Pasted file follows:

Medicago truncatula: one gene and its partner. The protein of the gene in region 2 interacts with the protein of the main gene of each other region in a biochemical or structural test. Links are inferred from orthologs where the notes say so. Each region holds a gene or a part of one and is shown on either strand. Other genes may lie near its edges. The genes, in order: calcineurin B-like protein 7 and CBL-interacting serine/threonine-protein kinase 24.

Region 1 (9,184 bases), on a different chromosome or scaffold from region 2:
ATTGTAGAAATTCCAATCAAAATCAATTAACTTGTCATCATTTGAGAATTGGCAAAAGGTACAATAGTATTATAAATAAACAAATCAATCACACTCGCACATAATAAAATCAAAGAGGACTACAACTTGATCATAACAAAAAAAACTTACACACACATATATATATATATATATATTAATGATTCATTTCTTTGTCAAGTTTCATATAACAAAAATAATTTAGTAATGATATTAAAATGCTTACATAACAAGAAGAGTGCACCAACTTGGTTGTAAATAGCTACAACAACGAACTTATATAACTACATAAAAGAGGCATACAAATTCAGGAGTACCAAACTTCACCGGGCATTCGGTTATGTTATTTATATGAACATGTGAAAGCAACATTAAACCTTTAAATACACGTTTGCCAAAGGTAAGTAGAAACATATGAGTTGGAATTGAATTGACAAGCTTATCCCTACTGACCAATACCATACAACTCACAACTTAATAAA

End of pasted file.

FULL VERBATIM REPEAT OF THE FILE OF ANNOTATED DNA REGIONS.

Medicago truncatula: one gene and its partner. The protein of the gene in region 2 interacts with the protein of the main gene of each other region in a biochemical or structural test. Links are inferred from orthologs where the notes say so. Each region holds a gene or a part of one and is shown on either strand. Other genes may lie near its edges. The genes, in order: calcineurin B-like protein 7 and CBL-interacting serine/threonine-protein kinase 24.

Region 1 (9,184 bases), on a different chromosome or scaffold from region 2:
ATTGTAGAAATTCCAATCAAAATCAATTAACTTGTCATCATTTGAGAATTGGCAAAAGGTACAATAGTATTATAAATAAACAAATCAATCACACTCGCACATAATAAAATCAAAGAGGACTACAACTTGATCATAACAAAAAAAACTTACACACACATATATATATATATATATATTAATGATTCATTTCTTTGTCAAGTTTCATATAACAAAAATAATTTAGTAATGATATTAAAATGCTTACATAACAAGAAGAGTGCACCAACTTGGTTGTAAATAGCTACAACAACGAACTTATATAACTACATAAAAGAGGCATACAAATTCAGGAGTACCAAACTTCACCGGGCATTCGGTTATGTTATTTATATGAACATGTGAAAGCAACATTAAACCTTTAAATACACGTTTGCCAAAGGTAAGTAGAAACATATGAGTTGGAATTGAATTGACAAGCTTATCCCTACTGACCAATACCATACAACTCACAACTTAATAAA